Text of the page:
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EMAG has a long history, starting back in 1867 in Bautzen, Germany, as an iron foundry and engineering works. Re-established 60 years ago in Eislingen, Germany, in 1952 to make lathes and special-purpose machines, today it makes manufacturing systems for precision metal components from its headquarters in Salach, Germany. Its machines range from basic round-part vertical turning centers to machining centers with as many as six axes handling large workpieces. They perform turning, milling, grinding, hobbing, drilling and more as singular purpose setup or combination machines.
The tools manufacture primarily automotive, off-highway, agricultural and oil field components. For example, EMAG tools are involved in transmission components for agricultural vehicles, such as gears, ouput shafts and idlers. “If you look at a dozer from the outside, you have a chain,” notes Peter Loetzner, CEO of EMAG’s U.S. subsidiary in Farmington Hills, Mich. “There are two large precision wheels that drive that chain. There are idlers on the bottom. Our machine can make all these round components.”
EMAG’s equipment differs from typical vertical lathe machining centers, whose head stock is mounted, typically horizontally, and a turret turns to do the machining. “Our turret is mounted in a concrete base, so it’s not moving,” Loetzner explains. “We have a head stock that moves outside of that design. That gives us better precision and better tool life.”
The machine builder takes pride in its ability to produce high-precision parts. In one example, Axle Alliance in Redford, Mich., needed to hold to a 25 µm tolerance for 390 mm diameter steel ring gears during hard turning, which is done prior to grinding the gear teeth. EMAG worked with Axle Alliance to develop a probing process that ultimately delivered a variation of less than 15 µm. Axle Alliance now uses six machines built at EMAG’s headquarters in Germany, each dedicated to a part line.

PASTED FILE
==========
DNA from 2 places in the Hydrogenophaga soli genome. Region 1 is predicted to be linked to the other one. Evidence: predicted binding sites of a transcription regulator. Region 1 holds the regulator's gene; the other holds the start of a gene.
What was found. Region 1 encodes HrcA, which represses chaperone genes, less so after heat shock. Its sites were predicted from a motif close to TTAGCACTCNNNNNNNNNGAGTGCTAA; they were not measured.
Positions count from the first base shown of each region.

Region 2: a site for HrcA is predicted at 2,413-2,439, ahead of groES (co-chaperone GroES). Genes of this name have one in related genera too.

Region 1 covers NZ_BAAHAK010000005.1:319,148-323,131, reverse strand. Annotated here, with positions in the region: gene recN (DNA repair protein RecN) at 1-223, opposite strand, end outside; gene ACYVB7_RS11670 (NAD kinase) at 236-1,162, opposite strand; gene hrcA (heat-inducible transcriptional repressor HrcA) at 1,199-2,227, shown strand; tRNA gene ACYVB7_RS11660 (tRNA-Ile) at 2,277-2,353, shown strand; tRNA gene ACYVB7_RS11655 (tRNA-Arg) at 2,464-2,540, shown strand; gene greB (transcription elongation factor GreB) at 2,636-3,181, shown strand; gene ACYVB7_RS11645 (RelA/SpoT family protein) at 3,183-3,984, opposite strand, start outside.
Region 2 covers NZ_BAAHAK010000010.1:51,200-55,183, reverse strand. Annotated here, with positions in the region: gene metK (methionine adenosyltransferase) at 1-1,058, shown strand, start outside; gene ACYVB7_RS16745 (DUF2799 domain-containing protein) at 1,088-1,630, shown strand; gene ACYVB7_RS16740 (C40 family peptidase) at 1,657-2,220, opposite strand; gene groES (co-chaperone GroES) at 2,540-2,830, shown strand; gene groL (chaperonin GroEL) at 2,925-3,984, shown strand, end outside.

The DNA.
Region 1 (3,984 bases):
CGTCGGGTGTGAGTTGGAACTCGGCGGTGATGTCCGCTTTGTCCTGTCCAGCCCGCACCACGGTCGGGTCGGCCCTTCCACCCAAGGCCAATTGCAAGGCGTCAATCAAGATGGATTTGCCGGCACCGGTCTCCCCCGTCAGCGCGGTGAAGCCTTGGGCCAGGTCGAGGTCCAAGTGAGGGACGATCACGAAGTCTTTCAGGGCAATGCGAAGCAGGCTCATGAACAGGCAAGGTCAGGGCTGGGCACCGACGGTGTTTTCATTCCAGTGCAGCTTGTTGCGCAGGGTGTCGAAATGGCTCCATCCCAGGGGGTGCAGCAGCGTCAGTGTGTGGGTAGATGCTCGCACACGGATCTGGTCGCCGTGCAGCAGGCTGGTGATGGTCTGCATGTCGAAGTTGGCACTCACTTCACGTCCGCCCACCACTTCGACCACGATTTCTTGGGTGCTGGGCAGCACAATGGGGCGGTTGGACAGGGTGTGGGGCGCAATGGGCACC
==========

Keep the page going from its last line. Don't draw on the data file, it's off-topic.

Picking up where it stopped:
Another example comes from Precima Magnettechnik in Brückeburg, Germany, whose customers expect absolute perfection from, in this case, housings for brakes used mainly for wind turbines. Precima had had issues with machine vibration causing negative effects on tool life and surface finish. However, the rigidity of EMAG’s turning machines and the vibration damping quality of the base allows for the very high feed rates and cutting speeds required in precision hard-machining. Precima now runs four vertical pick-up turning machines from EMAG.
Loetzner gives much of the credit for the machines’ capabilities to long-time partner Siemens. EMAG has standardized on the Siemens Sinumerik 840D CNC platform, specifically the solution line and power line. Loetzner likes, in particular, that the CNC controller is an integral part of the PLC, and they are able to do almost everything through the CNC, including making it look like a PC for the operator. The common look and feel for the operators makes for easier onsite commissioning and cross-training, Loetzner adds.